To actually demonstrate quantum supremacy, we have these three steps: first, pick a circuit, second, run it on the quantum computer, third, simulate what the quantum computer is doing on a classical computer and we gradually increase the complexity of that circuit.At some point, it becomes completely impossible for the classical computer to keep up. Then we say we have achieved quantum supremacy. [M3]

To get a sense of how this benchmark works, imagine enthusiastic quantum computing neophytes visiting our lab in order to run a quantum algorithm on our new processor. They can compose algorithms from a small dictionary of elementary gate operations. Since each gate has a probability of error, our guests would want to limit themselves to a modest sequence with about a thousand total gates. Assuming these programmers have no prior experience, they might create what essentially looks like a random sequence of gates, which one could think of as the “hello world” program for a quantum computer. Because there is no structure in random circuits that classical algorithms can exploit, emulating such quantum circuits typically takes an enormous amount of classical supercomputer effort. [4]

Each run of a random quantum circuit on a quantum computer produces a bitstring, for example 0000101. Owing to quantum interference, some bitstrings are much more likely to occur than others when we repeat the experiment many times. However, finding the most likely bitstrings for a random quantum circuit on a classical computer becomes exponentially more difficult as the number of qubits (width) and number of gate cycles (depth) grow. [4]


Process for demonstrating quantum supremacy.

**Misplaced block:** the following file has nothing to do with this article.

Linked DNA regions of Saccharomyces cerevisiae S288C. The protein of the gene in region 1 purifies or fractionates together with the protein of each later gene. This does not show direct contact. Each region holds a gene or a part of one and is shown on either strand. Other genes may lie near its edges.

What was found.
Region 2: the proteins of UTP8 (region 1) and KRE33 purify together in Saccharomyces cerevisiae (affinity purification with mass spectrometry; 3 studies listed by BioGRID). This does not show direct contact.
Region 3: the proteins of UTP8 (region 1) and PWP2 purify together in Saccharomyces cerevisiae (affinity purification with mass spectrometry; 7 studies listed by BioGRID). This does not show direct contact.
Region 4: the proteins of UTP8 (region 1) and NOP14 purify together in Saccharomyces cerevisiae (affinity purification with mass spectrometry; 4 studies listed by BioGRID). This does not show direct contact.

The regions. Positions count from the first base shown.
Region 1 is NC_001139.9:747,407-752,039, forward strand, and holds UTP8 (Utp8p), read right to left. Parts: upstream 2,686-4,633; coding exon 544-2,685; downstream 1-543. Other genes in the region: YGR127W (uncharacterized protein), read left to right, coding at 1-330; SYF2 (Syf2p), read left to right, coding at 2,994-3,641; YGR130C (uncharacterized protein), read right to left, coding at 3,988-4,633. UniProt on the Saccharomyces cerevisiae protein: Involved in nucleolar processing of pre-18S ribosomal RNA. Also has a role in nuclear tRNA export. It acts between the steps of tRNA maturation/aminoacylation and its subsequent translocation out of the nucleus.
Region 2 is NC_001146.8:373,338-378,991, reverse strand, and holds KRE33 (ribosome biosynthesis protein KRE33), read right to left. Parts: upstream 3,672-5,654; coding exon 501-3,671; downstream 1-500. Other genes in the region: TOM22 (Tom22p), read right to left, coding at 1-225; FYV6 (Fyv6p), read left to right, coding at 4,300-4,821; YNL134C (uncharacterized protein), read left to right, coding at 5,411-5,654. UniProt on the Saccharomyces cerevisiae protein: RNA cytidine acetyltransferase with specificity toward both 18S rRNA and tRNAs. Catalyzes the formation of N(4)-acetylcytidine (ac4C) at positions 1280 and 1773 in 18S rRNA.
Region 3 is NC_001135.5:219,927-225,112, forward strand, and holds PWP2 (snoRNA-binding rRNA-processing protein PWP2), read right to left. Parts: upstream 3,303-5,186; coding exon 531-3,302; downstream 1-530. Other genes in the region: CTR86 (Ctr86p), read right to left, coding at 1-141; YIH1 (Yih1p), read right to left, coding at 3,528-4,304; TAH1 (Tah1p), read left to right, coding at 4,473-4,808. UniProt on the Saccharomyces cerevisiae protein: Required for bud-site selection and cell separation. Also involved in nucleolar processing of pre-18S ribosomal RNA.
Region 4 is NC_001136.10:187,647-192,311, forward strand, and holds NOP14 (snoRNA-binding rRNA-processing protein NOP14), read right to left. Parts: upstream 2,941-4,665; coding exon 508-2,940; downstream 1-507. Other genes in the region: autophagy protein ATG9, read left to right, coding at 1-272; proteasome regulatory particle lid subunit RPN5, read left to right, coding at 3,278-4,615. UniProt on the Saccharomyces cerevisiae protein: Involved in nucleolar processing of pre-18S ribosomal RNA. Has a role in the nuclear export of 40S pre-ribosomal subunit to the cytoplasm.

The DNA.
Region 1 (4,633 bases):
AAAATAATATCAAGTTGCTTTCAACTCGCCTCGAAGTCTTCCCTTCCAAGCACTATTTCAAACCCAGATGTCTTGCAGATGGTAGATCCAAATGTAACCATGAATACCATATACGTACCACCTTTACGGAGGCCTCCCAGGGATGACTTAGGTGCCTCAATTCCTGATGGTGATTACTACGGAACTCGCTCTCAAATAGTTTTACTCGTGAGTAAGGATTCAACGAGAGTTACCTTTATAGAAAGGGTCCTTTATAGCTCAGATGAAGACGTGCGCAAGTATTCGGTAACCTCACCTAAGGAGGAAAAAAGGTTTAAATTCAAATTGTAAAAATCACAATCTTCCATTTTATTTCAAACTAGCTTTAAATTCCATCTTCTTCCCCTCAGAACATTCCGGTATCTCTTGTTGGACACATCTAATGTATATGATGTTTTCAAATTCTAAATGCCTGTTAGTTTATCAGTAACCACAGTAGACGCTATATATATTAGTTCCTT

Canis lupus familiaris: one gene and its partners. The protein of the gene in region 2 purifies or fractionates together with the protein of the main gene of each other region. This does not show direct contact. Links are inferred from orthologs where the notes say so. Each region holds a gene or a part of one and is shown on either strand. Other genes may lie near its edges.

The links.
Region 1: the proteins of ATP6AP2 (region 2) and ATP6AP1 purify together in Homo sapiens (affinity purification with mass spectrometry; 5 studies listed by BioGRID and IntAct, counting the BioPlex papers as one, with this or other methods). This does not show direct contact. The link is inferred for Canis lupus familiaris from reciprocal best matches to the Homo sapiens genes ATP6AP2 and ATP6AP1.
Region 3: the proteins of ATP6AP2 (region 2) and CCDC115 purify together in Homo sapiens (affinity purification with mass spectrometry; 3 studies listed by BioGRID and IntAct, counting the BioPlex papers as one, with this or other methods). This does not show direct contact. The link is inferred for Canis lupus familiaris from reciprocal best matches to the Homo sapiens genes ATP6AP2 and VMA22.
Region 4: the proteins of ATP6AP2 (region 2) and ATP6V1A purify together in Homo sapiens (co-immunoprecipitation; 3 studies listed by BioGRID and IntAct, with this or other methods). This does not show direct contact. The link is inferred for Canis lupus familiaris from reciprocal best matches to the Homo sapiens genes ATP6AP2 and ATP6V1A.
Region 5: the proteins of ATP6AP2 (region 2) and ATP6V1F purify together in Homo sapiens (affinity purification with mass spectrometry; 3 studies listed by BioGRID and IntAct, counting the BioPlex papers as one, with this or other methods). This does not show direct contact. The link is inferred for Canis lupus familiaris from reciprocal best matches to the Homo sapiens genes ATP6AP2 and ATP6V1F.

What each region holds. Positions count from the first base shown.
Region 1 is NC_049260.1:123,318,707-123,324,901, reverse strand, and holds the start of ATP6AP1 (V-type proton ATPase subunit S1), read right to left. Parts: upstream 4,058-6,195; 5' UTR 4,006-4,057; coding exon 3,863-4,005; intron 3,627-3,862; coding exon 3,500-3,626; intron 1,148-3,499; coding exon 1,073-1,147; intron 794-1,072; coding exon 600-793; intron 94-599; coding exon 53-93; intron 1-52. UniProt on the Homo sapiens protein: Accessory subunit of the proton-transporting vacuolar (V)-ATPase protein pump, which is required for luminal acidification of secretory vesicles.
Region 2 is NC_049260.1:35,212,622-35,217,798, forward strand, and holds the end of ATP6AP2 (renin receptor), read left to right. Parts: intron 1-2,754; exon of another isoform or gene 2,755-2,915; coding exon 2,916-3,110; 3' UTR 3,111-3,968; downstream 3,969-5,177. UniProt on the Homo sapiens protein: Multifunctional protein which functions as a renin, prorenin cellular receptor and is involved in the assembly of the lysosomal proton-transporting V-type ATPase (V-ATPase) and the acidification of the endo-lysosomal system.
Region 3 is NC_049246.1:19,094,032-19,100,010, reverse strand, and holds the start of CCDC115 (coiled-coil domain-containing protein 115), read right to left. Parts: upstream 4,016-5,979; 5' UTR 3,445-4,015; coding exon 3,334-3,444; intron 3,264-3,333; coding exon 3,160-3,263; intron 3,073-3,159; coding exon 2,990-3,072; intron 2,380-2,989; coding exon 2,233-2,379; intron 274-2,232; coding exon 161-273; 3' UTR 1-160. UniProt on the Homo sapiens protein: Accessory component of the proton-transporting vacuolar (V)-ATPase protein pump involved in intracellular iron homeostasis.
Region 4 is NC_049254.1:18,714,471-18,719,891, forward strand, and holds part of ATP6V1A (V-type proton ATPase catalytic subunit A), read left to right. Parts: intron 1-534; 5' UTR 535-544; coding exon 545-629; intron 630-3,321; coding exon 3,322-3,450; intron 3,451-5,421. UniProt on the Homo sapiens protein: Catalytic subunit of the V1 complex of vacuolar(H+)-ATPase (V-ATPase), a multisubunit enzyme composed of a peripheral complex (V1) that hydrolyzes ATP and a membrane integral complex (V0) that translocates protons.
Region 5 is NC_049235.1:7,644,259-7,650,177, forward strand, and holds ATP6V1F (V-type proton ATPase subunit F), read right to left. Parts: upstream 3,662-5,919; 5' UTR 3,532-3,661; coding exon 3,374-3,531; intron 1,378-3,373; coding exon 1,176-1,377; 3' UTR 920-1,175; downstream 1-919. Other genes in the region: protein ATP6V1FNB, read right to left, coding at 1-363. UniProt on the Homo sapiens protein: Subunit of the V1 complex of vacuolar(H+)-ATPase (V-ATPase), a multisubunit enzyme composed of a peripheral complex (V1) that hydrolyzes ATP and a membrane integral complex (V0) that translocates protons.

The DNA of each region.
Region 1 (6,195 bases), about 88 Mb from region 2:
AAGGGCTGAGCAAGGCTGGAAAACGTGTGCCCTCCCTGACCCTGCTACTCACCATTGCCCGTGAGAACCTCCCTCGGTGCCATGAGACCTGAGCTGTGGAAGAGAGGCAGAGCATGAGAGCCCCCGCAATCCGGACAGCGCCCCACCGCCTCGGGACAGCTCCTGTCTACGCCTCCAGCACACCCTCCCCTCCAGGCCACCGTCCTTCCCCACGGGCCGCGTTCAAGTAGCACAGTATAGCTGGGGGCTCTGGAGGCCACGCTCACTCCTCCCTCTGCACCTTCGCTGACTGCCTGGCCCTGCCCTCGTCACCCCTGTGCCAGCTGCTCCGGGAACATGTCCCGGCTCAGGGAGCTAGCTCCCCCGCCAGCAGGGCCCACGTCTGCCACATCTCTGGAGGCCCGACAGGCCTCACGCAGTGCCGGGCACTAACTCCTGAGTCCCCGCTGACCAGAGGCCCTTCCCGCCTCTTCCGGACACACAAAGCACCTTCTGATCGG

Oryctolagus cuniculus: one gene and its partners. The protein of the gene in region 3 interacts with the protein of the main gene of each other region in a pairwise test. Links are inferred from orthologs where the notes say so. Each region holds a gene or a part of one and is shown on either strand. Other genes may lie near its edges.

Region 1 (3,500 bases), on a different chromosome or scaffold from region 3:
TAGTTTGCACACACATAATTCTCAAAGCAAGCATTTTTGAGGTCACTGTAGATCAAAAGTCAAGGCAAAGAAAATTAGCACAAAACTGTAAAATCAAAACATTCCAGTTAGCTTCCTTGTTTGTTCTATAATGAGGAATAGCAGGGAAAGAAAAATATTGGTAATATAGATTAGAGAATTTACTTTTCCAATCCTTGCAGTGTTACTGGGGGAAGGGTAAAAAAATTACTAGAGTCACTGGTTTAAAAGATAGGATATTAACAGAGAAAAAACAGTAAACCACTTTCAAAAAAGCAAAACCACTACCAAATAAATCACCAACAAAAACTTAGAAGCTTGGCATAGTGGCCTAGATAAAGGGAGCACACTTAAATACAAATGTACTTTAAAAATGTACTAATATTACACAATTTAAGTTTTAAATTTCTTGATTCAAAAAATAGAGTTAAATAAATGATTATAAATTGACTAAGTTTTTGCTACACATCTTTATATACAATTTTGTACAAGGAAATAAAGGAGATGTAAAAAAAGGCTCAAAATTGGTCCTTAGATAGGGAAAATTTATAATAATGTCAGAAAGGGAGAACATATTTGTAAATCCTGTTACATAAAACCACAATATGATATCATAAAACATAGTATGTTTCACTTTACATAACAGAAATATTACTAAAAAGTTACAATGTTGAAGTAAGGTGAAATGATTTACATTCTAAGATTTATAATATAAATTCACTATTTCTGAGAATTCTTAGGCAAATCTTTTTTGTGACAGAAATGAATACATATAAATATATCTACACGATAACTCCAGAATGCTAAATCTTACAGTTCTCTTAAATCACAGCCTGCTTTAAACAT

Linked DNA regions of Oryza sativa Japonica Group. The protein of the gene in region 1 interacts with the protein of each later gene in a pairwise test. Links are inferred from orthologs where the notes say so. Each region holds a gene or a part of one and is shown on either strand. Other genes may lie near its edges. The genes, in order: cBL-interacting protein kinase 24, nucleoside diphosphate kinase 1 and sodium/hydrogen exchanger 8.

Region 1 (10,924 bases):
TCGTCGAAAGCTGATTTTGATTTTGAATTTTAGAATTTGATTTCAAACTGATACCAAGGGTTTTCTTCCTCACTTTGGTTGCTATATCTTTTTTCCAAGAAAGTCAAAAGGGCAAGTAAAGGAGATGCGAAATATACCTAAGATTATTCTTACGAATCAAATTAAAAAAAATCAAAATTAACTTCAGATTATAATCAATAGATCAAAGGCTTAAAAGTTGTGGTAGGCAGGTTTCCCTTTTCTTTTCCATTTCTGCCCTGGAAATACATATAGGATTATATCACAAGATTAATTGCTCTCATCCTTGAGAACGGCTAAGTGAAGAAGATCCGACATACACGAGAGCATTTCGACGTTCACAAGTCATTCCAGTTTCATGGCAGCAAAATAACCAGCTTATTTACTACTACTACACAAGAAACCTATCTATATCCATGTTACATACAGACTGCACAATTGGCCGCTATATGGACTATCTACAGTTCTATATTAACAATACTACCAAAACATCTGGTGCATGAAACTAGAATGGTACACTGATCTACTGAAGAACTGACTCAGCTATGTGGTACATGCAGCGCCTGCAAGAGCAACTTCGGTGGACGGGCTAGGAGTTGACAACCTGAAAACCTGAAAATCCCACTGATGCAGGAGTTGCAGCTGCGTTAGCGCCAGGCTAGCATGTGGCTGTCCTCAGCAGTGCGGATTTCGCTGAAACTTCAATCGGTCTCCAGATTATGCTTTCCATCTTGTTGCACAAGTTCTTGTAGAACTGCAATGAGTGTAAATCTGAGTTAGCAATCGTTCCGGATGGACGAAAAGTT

In the experiment, we first ran random simplified circuits from 12 up to 53 qubits, keeping the circuit depth constant. We checked the performance of the quantum computer using classical simulations and compared with a theoretical model. Once we verified that the system was working, we ran random hard circuits with 53 qubits and increasing depth, until reaching the point where classical simulation became infeasible. [4]


Schrödinger-Feynman algorithm - Estimate of the equivalent classical computation time assuming 1M CPU cores for quantum supremacy circuits as a function of the number of qubits and number of cycles for the Schrödinger-Feynman algorithm. The star shows the estimated computation time for the largest experimental circuits.

This result is the first experimental challenge against the extended Church-Turing thesis [6], which states that classical computers can efficiently implement any “reasonable” model of computation. With the first quantum computation that cannot reasonably be emulated on a classical computer, we have opened up a new realm of computing to be explored. [4]


The sycamore processor

“The quantum supremacy experiment was run on a fully programmable 54-qubit processor named “Sycamore.” It’s comprised of a two-dimensional grid where each qubit is connected to four other qubits. As a consequence, the chip has enough connectivity that the qubit states quickly interact throughout the entire processor, making the overall state impossible to emulate efficiently with a classical computer.